When Conley graduated from Lawrence North in 2006, he did so as a McDonald’s All American, a consensus five-star recruit, and the driving force behind one of the greatest AAU teams of all time. He led Lawrence North to three straight state championships in the top division of Indiana high school basketball, something that had previously happened only twice. In short, he had one of the greatest prep careers in the history of organized basketball. And yet, because of Oden, at no point was he ever recognized as the best player on his own team.
Conley’s college recruitment was overshadowed by Oden, too. Thanks to their familiarity on and off the court, most assumed the two were a package deal hell-bent on remaining teammates at the next level. And since Oden was the biggest can’t-miss high school prospect since LeBron James, many coaches figured the easiest way to land the duo was to go all-in on Oden and count on Conley falling in line. The truth, however, was that they weren’t attached at the hip, as Oden was seriously interested in Michigan State and Indiana, while Conley’s admiration of Chris Paul left his sights set on Wake Forest. To this day, both Oden and Conley insist that they ended up at Ohio State because it made the most sense for each of them individually, not because they conspired to spend their only college season together. The Buckeyes had one of the few staffs in the country that treated them as separate people during the recruiting process.
While Oden continued his dominance at Ohio State, earning AP first-team All-American honors and a national defensive player of the year award, Conley emerged as Ohio State’s best player through most of the Buckeyes’ 2007 NCAA tournament run that culminated with a loss to Florida in the national championship. He went 7-of-15 for 21 points in a win over Xavier in the second round, including scoring 11 points in overtime; he dropped 17 points, seven rebounds, and six assists on Tennessee in an 85–84 victory in the Sweet 16; and he capped off his college career with a 20-point, six-assist, three-rebound, four-steal showing against Florida. Still, you’d be hard-pressed to find anyone who remembers a defining Conley play from that tourney, as the most memorable Ohio State moments from that run were Ron Lewis’s shot to send the Xavier game to overtime and Oden’s 25-point, 12-rebound, four-block performance against a frontcourt of Joakim Noah, Al Horford, and Corey Brewer in the title game.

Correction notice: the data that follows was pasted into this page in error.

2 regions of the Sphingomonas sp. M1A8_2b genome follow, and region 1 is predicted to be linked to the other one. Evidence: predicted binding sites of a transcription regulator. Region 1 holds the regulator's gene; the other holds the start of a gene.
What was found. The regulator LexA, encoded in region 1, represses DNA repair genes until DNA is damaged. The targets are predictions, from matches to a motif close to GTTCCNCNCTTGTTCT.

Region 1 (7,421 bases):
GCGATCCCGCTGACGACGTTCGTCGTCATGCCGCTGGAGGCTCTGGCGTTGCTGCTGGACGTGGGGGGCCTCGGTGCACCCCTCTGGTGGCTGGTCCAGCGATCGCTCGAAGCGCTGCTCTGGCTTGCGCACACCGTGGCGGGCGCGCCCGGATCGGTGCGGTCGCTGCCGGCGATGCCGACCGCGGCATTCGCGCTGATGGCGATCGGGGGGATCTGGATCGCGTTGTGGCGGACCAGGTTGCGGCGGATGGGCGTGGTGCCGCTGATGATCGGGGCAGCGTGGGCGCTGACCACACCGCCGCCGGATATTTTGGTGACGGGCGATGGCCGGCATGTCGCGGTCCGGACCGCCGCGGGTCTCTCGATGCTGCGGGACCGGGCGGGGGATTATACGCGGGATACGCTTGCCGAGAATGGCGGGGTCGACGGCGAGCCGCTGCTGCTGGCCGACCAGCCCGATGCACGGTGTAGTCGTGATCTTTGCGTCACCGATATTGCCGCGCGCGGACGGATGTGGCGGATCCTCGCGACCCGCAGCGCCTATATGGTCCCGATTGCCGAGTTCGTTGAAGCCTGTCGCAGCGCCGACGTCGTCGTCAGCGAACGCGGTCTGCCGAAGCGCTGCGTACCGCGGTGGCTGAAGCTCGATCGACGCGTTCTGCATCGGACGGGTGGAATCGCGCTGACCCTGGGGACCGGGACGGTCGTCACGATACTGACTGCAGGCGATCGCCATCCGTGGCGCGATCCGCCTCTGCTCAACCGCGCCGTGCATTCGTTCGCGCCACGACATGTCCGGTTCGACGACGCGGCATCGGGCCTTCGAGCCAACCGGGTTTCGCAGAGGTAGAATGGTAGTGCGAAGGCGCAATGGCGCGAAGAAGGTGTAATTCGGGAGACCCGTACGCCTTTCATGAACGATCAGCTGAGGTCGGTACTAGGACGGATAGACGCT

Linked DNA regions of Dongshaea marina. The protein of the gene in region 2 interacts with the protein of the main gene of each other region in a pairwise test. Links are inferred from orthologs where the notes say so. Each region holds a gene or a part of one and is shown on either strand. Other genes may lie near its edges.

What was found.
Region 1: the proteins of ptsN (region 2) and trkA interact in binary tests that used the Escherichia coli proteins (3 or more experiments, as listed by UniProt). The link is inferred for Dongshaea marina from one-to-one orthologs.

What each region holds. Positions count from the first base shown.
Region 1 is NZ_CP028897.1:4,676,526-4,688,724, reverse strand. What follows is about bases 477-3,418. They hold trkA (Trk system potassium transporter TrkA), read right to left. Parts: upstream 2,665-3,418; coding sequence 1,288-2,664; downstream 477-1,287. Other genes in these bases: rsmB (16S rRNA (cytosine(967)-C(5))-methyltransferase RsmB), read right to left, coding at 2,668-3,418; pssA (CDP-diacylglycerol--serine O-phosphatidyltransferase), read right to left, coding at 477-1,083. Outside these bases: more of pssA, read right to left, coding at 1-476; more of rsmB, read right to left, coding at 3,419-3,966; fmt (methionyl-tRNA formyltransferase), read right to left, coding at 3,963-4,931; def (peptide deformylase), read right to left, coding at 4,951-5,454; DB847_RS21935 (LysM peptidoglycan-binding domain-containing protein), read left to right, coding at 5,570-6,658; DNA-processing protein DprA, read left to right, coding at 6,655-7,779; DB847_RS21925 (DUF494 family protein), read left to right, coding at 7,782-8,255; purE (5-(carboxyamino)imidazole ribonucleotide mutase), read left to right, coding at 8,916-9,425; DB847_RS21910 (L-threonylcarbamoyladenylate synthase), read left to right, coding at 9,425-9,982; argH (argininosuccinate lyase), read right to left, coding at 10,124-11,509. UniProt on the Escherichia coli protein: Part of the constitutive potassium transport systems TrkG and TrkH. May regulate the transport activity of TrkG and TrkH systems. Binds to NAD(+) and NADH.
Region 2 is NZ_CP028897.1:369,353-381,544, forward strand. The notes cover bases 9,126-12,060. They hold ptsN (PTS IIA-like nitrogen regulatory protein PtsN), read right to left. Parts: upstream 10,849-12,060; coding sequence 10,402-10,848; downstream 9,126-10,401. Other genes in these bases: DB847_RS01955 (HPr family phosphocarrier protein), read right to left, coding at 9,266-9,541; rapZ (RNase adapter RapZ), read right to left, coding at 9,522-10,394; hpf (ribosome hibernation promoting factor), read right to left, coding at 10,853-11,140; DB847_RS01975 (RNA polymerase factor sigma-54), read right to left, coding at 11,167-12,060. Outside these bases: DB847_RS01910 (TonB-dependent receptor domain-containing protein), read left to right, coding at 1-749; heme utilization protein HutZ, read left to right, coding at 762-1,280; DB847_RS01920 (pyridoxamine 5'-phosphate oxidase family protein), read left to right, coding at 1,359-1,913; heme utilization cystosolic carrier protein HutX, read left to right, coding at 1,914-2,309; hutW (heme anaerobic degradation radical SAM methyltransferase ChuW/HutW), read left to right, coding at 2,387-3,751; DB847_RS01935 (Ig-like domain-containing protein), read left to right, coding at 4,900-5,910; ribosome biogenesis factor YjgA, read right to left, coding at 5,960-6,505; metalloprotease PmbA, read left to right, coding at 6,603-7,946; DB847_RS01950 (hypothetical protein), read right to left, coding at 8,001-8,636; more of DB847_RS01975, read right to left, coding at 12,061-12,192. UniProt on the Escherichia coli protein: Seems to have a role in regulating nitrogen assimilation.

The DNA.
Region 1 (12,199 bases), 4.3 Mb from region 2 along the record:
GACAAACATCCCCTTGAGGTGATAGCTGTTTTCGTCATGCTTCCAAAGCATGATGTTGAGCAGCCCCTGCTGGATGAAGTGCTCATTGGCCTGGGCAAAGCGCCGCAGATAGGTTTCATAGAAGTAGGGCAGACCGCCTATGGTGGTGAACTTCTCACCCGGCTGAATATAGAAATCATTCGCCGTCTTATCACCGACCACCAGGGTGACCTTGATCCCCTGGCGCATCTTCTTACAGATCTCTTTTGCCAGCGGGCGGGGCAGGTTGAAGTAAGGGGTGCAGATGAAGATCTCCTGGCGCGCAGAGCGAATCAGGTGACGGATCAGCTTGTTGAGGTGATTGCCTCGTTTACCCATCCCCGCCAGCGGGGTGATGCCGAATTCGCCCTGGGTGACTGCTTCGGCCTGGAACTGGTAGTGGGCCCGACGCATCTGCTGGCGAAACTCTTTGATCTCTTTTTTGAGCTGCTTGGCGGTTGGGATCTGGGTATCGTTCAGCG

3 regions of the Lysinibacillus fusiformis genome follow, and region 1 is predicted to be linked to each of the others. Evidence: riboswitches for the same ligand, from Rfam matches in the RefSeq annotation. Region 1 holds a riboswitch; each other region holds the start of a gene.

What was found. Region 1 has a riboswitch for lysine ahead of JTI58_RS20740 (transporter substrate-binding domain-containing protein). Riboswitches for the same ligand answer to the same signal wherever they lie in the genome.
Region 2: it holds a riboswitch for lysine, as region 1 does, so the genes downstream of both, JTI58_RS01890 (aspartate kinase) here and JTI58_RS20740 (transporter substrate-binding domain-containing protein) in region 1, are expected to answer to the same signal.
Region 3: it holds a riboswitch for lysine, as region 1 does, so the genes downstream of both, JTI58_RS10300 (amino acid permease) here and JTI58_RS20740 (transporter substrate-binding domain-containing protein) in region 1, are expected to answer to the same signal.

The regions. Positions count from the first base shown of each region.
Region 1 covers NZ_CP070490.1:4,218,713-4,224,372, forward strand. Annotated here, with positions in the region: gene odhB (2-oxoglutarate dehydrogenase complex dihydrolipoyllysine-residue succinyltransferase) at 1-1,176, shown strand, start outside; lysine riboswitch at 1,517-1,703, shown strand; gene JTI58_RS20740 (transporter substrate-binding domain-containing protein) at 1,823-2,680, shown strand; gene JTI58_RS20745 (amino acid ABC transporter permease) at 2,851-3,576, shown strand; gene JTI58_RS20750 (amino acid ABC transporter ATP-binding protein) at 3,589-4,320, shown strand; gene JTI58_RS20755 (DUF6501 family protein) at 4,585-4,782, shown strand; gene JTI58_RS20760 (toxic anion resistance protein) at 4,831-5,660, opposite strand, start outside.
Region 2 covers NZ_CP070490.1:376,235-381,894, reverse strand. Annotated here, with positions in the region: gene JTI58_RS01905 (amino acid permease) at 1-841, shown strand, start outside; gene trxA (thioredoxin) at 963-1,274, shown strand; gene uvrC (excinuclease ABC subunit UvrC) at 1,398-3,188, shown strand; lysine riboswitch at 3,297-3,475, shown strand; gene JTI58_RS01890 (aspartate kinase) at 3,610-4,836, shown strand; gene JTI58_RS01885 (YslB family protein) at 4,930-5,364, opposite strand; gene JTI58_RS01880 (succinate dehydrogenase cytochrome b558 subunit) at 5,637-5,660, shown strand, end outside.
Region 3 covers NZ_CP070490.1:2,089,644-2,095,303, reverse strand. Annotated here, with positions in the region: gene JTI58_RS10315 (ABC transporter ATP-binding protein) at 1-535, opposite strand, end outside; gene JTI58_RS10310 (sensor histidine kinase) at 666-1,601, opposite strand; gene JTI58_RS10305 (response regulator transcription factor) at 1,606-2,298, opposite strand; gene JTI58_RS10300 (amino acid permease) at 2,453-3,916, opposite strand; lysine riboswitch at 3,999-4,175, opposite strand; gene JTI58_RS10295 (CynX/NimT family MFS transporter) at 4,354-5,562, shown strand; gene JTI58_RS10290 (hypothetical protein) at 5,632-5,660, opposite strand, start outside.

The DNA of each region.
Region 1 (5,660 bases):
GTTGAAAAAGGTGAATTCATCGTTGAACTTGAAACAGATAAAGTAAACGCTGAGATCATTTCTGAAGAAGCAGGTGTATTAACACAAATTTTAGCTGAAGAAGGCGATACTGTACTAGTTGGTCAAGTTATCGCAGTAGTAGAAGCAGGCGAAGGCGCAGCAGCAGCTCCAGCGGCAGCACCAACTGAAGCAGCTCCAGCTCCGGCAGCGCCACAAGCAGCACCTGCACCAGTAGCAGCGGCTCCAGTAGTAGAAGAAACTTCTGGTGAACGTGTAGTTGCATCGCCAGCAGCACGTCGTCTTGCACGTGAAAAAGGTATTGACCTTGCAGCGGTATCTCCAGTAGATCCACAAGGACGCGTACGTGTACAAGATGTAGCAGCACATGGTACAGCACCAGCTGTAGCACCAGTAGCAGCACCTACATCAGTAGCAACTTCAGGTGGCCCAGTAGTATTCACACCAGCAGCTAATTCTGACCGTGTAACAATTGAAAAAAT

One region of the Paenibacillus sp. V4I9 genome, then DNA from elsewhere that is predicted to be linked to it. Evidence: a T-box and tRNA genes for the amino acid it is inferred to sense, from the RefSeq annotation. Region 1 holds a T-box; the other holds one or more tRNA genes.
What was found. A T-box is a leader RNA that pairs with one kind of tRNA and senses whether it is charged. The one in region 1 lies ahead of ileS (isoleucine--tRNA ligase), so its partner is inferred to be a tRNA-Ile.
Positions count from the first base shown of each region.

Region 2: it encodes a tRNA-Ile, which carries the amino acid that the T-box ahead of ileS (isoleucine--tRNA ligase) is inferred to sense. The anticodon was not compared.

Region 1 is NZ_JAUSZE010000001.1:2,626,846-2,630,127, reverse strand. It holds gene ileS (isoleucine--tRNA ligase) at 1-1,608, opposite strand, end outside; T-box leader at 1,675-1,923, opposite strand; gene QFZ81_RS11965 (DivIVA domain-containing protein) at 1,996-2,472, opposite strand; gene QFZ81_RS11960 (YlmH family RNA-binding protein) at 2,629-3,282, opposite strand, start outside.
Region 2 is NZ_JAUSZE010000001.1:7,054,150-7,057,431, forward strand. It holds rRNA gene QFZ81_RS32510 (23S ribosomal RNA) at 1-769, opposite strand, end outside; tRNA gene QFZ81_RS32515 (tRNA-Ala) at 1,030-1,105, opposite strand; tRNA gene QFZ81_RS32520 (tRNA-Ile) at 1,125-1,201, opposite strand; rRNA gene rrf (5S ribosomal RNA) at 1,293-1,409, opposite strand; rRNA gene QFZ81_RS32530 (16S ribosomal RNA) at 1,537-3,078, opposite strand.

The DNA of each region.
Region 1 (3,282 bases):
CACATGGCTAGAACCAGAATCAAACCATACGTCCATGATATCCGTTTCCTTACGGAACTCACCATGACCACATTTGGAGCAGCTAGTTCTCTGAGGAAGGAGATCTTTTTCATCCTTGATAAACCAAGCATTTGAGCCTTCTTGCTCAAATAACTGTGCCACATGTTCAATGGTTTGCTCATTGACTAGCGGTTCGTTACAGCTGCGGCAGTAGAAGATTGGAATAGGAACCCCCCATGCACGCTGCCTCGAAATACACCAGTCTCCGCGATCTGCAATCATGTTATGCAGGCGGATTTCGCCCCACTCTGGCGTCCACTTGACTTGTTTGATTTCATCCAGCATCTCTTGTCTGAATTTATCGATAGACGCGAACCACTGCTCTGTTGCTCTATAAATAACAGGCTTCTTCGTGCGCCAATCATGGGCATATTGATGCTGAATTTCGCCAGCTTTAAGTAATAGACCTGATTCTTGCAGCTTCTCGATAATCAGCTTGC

Conley was so great throughout the 2007 NCAA tournament that he was left with basically no choice but to leave Ohio State after one season and declare for the NBA draft. A little over 12 weeks after losing to Florida, he was taken by the Grizzlies with the fourth overall pick — three spots behind his friend and longtime teammate, Oden. That much wasn’t a surprise, as Oden had been billed as an eventual top draft pick for years. But if Conley thought his separation from Oden meant the end of being overshadowed, he was in for a rude awakening, because with the 48th selection in that same draft, the Los Angeles Lakers picked …
… wait for it …
Ten years into his pro career, Conley is still with the team that drafted him, making him one of just six active NBA players (the others: Dirk Nowitzki, Udonis Haslem, Manu Ginobili, Tony Parker, and Nick Collison) to have 10-plus years of experience playing exclusively for one team. Conley is the Grizzlies’ all-time leader in games (706), minutes (22,985), points (10,050), assists (4,011), steals (1,055), and made 3s (907). He ranks among the top five of a slew of other statistical categories. He’s started at point guard in every playoff game the franchise has ever won. Add it all up and it’d seem clear that Conley has a case for being the greatest Grizzlies player ever.